Friday, August 05, 2011

do the right thing.

After much discussion and careful consideration, we have decided to remove Max from daycare for the remainder of the summer. This is by no reflection a statement on what we think about the daycare (Cameron goes there and she is doing terrific). It just wasn't working for Max this year. Over the past month we have noticed a lot of regression into behaviours we haven't seen in a long time. Toileting problems, inconsistent sleep patterns, increased stims and screaming in frustration are only a few of the things we have been dealing with. While it is easy to get frustrated with Max, these behaviours are the only way he has to tell us he is upset.

As the person who will be doing most of the care giving for him over the next month, it is going to be a challenge, but he's my kid. The thought of him being lost and overwhelmed in a room where people really aren't trained in autism or equipped to help him breaks my heart. Part of me wishes that he were at a point that he could handle being in an unstructured daycare environment. But he isn't, and that's okay. He's only five. He's a beautiful, smart boy and it is our job as his parents to make sure we are doing the right thing for him. We want to provide him with a calm, consistent environment so that when he starts senior kindergarten he goes into it from a place of happiness. Perhaps it will be a good way for Max and me to reconnect as we get some Mommy-Max time.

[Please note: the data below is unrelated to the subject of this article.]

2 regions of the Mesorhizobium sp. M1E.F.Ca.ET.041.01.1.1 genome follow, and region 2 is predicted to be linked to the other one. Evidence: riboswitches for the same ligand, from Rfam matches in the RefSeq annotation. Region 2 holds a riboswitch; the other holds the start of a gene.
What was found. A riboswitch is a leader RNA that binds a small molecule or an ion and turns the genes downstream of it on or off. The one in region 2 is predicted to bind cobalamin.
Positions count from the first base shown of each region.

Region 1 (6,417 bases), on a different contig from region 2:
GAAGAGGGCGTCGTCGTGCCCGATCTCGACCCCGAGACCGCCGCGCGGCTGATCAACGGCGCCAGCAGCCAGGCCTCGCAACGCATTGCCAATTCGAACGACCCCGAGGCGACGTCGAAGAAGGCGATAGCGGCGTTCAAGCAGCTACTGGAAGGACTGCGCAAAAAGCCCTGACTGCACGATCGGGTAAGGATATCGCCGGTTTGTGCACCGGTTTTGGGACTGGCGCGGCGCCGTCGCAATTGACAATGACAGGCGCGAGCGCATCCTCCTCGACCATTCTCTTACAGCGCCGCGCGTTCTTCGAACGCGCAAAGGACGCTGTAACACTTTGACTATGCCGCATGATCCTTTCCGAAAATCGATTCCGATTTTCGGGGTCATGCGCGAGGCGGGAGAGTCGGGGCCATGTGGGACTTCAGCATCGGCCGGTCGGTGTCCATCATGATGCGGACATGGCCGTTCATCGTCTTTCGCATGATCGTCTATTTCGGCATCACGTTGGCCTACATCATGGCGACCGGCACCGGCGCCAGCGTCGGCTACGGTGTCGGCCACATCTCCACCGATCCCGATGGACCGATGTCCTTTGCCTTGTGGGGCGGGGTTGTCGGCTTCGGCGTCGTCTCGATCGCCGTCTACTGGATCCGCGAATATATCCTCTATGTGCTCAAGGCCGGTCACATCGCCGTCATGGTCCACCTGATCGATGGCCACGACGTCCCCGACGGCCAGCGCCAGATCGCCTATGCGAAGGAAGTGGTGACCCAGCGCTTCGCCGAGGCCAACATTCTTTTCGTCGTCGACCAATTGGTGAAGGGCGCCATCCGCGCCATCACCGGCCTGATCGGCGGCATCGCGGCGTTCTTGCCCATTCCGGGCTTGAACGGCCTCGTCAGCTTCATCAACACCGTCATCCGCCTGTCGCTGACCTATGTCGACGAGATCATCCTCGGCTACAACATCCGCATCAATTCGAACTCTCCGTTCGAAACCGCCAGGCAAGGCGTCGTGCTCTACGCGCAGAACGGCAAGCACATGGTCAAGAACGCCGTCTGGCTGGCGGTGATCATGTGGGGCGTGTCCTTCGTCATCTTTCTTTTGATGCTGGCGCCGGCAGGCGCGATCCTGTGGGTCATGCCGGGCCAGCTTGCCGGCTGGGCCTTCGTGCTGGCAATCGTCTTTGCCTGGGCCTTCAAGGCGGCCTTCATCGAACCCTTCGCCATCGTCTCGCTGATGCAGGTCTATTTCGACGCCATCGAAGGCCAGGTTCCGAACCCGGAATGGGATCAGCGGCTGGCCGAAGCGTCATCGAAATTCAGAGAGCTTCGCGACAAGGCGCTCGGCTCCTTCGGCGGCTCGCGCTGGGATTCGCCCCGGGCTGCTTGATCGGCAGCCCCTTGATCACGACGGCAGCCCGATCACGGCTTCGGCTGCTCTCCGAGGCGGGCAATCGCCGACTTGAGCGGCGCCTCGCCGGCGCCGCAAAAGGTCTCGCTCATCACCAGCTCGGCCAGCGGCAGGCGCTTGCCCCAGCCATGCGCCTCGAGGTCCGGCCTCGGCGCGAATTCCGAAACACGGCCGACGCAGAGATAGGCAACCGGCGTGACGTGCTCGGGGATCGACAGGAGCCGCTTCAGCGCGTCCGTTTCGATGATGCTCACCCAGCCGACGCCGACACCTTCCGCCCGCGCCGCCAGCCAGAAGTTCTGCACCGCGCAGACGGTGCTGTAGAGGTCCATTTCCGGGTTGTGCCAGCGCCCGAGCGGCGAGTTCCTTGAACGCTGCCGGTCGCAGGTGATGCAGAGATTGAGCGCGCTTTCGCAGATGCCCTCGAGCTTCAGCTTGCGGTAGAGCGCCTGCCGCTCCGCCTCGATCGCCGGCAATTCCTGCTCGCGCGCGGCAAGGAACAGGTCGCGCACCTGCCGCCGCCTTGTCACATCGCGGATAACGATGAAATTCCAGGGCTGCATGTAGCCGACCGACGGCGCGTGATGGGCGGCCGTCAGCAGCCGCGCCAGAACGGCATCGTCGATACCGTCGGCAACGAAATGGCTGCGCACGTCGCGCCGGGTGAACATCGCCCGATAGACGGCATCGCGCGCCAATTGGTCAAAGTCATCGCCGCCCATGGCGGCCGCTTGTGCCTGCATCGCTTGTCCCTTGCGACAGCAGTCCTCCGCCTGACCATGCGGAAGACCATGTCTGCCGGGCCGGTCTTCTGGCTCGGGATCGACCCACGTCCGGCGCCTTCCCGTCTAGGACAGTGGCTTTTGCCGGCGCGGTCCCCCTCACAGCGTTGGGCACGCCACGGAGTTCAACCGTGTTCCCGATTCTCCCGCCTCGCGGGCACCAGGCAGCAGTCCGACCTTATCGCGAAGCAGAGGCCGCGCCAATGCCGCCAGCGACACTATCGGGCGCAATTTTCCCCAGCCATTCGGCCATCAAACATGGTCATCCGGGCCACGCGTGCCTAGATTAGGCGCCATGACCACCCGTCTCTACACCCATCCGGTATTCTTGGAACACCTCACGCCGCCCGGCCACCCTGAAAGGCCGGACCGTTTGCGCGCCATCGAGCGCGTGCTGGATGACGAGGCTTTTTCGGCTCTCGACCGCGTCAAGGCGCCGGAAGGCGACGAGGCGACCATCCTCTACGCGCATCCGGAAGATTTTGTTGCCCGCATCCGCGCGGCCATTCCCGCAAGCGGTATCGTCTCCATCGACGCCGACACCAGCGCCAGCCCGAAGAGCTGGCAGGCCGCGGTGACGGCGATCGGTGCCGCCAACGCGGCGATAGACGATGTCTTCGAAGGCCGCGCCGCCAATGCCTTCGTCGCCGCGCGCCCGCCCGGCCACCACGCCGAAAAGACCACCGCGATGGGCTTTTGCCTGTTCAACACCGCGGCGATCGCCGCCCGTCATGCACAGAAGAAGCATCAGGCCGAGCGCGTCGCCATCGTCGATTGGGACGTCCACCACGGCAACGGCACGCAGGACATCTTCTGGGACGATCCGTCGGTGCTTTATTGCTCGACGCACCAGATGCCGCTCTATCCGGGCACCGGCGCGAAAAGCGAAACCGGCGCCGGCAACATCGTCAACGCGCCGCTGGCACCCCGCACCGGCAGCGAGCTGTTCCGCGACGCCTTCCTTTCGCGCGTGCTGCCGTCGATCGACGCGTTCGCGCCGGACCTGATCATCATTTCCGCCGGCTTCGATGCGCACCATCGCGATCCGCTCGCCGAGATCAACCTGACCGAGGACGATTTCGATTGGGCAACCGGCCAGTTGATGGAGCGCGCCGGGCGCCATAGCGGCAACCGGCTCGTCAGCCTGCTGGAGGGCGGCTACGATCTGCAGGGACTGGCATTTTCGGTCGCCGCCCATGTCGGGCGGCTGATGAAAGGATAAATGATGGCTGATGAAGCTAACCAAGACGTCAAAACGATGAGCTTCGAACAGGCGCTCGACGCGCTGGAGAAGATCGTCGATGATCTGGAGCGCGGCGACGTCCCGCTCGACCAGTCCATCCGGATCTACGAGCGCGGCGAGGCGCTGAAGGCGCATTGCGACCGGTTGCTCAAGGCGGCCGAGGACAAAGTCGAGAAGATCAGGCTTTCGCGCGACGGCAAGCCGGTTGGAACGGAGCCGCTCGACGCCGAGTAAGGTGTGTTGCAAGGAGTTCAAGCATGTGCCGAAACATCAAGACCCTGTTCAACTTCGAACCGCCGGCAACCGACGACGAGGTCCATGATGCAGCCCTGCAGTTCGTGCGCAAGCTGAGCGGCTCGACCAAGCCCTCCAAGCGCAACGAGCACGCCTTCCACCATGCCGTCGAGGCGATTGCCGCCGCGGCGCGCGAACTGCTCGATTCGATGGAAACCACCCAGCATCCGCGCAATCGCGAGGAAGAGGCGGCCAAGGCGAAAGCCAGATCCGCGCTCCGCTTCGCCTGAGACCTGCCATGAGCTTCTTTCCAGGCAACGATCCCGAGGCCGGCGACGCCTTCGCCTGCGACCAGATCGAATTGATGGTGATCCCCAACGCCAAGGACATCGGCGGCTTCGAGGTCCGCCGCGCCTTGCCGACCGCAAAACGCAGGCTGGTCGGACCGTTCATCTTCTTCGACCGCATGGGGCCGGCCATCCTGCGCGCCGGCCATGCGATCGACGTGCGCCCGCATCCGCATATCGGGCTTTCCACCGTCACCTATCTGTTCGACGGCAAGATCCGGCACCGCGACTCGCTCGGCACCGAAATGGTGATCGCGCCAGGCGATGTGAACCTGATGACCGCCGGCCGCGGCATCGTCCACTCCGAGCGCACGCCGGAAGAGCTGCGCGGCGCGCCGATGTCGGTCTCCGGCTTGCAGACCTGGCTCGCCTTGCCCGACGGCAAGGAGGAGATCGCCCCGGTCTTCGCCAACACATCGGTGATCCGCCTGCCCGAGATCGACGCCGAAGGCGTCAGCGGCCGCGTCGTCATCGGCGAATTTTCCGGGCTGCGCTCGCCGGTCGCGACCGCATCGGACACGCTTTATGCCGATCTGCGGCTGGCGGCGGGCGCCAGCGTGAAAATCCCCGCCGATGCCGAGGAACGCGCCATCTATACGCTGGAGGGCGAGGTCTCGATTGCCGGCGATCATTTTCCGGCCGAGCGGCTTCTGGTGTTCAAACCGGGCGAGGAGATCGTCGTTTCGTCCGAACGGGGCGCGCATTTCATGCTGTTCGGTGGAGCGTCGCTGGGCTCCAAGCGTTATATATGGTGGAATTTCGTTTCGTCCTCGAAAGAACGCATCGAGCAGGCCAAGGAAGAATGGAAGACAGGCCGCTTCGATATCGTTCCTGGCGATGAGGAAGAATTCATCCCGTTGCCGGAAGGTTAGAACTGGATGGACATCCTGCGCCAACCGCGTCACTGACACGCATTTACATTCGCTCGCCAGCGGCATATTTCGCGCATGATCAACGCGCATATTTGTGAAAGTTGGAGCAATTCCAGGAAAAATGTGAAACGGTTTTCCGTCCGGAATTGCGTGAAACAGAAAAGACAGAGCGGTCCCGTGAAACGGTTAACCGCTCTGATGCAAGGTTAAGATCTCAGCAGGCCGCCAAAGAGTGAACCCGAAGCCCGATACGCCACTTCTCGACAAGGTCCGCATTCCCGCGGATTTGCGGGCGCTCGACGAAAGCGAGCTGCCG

3 comments:

  1. Melissa3:29 PM

    What a difficult decision. I hope your summer goes well.

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  2. I have been in your shoes and it is so hard! Filled with much anxiousness and lots of second guessing. However, you will soon have one of those glorious moments where it will remind you how right for you and Max your decision was! For me, it was the first time Ben while in the middle of playing, walked into the washroom and did his business all by himself and then yelled "mummy, come see!"!

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  3. Anonymous8:23 PM

    We too had to pull our son out of daycare, we started with trained staff but with staff turnover so high the trained ones were gone soon. Us parents (my wife had to quit her job) seem to be the only ones prepared (or at least we say so to ourselves). We (with belt tightening) can do it, we are lucky - what of the single parent with ASD twins? One thing I have learned - our society is actually quite ill prepared for our kids and this scares me for the future - how will the 1 in 91 be dealt with? The questions are rhetorical, making these kind of right decisions because we cannot even purchase the right support is a truly a sad statement about our society.

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